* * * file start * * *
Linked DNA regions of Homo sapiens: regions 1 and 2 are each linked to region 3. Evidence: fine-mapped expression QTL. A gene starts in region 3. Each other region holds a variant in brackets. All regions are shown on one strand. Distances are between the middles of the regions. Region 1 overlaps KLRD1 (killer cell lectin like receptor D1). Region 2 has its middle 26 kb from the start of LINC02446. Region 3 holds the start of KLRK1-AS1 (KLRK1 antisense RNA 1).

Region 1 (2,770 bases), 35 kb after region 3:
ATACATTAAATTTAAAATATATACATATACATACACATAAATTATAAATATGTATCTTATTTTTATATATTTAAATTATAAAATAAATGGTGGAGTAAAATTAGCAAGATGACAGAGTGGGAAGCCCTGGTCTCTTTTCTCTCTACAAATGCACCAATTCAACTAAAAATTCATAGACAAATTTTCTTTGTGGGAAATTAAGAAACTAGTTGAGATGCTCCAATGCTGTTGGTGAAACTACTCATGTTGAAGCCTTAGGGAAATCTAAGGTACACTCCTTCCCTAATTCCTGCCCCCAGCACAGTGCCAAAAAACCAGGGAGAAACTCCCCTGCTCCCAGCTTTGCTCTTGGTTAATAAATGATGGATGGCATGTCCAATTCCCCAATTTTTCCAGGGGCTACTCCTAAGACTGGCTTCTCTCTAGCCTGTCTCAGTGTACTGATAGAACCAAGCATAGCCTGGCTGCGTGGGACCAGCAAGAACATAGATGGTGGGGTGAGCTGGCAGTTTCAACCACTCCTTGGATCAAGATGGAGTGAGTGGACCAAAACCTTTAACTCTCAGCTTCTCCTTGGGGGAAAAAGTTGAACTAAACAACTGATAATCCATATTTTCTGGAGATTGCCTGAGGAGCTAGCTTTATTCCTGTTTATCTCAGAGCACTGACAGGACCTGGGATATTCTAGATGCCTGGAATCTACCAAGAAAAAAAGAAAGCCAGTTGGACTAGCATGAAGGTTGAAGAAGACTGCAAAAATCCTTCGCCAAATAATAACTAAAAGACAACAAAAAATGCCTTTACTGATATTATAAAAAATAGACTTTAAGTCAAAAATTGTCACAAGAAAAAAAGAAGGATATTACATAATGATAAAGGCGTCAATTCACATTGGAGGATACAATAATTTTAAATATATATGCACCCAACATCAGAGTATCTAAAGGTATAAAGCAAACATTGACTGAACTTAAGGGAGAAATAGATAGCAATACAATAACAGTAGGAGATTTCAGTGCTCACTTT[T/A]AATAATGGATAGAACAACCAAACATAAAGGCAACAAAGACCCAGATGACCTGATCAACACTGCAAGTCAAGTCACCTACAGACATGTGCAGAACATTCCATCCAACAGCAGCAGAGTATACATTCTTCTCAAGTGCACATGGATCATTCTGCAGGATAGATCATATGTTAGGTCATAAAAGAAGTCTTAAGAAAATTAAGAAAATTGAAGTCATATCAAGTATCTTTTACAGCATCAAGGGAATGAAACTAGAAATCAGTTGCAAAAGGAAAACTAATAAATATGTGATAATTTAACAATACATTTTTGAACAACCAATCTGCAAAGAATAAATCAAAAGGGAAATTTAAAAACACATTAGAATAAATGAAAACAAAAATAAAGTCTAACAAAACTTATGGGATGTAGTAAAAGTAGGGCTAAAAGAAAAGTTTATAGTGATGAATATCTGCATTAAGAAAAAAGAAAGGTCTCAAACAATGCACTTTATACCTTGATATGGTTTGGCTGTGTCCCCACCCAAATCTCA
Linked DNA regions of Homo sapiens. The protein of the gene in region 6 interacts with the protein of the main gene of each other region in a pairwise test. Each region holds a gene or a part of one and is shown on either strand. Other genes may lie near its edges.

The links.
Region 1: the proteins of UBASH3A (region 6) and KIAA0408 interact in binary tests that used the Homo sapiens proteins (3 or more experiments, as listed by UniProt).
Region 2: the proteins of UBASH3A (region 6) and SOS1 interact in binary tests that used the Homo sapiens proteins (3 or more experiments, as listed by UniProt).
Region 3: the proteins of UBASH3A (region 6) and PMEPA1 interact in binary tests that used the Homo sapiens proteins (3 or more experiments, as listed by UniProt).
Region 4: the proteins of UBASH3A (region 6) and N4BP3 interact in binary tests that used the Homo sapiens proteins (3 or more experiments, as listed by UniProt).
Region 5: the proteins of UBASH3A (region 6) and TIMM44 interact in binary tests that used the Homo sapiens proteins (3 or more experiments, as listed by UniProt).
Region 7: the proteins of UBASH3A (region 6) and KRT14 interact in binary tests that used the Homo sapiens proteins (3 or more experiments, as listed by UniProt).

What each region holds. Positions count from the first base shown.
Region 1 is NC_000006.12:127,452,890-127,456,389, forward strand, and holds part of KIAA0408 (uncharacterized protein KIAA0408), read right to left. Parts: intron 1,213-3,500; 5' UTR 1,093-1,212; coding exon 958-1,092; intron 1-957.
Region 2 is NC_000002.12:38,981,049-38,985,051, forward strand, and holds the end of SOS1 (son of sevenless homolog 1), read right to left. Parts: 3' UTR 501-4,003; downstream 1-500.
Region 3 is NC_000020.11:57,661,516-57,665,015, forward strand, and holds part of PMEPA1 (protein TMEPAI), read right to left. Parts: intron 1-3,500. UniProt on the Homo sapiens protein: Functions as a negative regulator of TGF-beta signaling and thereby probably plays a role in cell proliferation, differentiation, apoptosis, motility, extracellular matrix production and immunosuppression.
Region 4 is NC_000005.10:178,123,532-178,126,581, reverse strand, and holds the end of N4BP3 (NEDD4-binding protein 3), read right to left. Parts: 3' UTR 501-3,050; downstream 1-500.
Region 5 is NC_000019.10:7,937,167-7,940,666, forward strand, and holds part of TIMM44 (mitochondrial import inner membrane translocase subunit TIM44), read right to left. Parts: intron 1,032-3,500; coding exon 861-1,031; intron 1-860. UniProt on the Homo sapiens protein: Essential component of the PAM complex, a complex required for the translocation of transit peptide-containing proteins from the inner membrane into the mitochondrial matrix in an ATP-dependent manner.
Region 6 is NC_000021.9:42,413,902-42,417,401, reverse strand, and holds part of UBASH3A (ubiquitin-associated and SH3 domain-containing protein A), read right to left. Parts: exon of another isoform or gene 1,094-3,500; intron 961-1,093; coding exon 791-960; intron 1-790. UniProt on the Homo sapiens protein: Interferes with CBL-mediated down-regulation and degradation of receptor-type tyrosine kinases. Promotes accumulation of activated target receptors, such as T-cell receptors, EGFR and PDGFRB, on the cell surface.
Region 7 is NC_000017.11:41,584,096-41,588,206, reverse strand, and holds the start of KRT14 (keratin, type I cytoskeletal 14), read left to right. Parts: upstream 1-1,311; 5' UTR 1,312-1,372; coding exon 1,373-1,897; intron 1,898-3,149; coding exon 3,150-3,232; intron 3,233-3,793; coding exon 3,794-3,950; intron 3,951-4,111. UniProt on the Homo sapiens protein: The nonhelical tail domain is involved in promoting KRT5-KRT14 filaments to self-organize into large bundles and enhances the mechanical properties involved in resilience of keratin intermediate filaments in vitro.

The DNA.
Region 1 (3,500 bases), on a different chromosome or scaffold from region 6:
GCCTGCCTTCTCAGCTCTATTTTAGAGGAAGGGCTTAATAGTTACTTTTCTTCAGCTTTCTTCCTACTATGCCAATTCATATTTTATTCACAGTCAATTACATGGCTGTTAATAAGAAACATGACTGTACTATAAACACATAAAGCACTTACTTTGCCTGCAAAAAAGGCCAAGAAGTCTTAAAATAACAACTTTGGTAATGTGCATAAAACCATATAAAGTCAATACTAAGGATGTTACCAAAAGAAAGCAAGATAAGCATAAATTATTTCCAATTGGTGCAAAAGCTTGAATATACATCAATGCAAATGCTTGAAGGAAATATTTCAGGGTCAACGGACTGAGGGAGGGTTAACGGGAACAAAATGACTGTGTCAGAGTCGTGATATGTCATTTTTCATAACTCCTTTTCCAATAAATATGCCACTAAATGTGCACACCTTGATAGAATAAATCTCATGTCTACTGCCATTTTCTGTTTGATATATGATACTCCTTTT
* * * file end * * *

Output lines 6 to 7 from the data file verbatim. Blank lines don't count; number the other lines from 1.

Region 1: the proteins of UBASH3A (region 6) and KIAA0408 interact in binary tests that used the Homo sapiens proteins (3 or more experiments, as listed by UniProt).
Region 2: the proteins of UBASH3A (region 6) and SOS1 interact in binary tests that used the Homo sapiens proteins (3 or more experiments, as listed by UniProt).